Hello, World.

I have two full days (counting today) left until I get in my car and drive back to school, and as excited as I am, I’ve been thinking a lot about how much different going to school this year feels. There are so many things that have changed since last August. Some things changed for the better, some for the worse, but alas, the past year of my life has been riddled with change. Last August, I was packing quite chaotically to leave for school, and I consistently reminded people of when I left so that I made sure to see everyone before I was gone. This year, I have been so stressed out that I kind of forgot I actually leave on Sunday. In my mind, I still have time to spend with my family, I still have time to see my friends, and I still have time for last minute packing. Last August, I always had this giddy/nervous feeling in my stomach because I knew I was leaving home, and all the things that were familiar, to start a new chapter of my life with all the lovely gems that are the Saint Mary’s family. . I have this ball in my stomach, a bundle of nerves and excitement, and I know it’s because I have a lot of responsibility waiting for me on campus. I’m going to be a Weekend of Welcome leader for the incoming freshman this year, which is why I’m moving back so early, and this idea is both exciting and nerve-racking. I’m so excited to see my friends, though, and all the people I grew to be so close to in the last year. I feel like I always get a little nervous to see people I haven’t seen in a while, maybe because I fear it’ll be different than I remembered, or maybe I just fear something has changed.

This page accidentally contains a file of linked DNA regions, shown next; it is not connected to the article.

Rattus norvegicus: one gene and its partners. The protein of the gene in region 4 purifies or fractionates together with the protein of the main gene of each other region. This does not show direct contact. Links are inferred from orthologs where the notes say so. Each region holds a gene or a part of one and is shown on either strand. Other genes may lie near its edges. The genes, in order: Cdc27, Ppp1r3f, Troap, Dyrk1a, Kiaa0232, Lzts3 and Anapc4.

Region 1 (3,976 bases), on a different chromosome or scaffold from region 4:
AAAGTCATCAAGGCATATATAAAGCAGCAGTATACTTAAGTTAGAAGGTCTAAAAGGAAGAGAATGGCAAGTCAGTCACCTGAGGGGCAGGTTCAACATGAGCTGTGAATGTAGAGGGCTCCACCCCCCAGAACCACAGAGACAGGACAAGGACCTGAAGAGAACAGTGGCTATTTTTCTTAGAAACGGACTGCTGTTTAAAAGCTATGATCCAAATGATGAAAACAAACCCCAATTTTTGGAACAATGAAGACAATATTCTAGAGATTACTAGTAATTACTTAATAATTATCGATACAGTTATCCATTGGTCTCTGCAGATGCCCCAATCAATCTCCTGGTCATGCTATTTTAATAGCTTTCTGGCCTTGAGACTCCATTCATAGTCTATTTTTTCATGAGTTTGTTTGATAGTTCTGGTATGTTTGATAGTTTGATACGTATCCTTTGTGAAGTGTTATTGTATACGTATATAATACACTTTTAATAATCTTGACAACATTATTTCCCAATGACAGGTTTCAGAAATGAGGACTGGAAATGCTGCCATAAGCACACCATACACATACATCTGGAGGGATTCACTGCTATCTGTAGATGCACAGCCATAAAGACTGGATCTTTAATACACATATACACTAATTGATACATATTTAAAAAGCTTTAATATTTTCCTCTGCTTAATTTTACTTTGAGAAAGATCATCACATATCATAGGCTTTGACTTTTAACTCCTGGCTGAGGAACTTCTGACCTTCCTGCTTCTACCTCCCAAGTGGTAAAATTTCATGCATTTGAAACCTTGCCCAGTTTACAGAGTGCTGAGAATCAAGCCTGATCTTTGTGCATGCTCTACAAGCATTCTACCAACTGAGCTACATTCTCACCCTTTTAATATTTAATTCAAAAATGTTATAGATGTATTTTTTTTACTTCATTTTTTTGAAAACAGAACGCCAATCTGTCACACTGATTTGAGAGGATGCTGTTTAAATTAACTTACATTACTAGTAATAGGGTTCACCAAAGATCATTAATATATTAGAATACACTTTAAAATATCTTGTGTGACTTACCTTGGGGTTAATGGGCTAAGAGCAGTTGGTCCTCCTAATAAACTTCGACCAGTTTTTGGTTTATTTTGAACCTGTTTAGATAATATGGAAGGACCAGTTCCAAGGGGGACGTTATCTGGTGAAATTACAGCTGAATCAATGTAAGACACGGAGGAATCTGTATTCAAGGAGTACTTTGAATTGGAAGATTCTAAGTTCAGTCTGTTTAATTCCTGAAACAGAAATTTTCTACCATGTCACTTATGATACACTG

It’s funny to me, though, looking back at all the events that transpired last year, and what the outcome of those events did to shape the person I am now. I feel like unless something obviously major happens, change is subtle. A lot of the time I feel like I’m not actually that different, and things around me aren’t really changing, but then I take a moment to step back and really evaluate my life at a given point, and I realize just how much I’ve lost or gained.


Change is inevitable, and everything in our lives is basically a crossroads, where we have to make a decision that will carry us in a certain direction. But sometimes the roads are blurry, and they begin to look the same, and it’s impossible to know which road to go down because the outcomes are so frighteningly unknown. Most the time people say that they make a decision because it’s what’s right, or it’s the right thing to do, but how do we really know? We can’t go back and unmake a decision to figure out what would have turned out differently, which is why I think it’s more that you make a decision based on what appears right (but may not actually be right), and then you just go with it, and deal with the outcome when you find it. I think there are two philosophies that people live by, though, when making decisions: 1) choose whatever is going to protect, benefit, or help you and 2) do what you believe to be right, but that also takes in the consideration of others.

Decisions yield change, and I feel like without decisions, we wouldn’t make progress, we would never change course when we need to, we wouldn’t be able to see that the road you chose originally is wrong, and that you should backtrack slightly and take a left instead of a right. The quote from Just One Day, “Sometimes the best way to figure out what you’re supposed to do is doing what you’re not supposed to do,” comes to mind. So, maybe if you’re having trouble what’s “right” do what you think is “wrong,” and see what happens. It may surprise you, it may frighten you, but it may also bring you peace. The scariest thing in life is decisions, but hell, without them you may never know what you’re doing, who you are, or who you want to be. Some food for thought, I suppose. How do you make decisions? Or do you even make them?


Callie Leigh 

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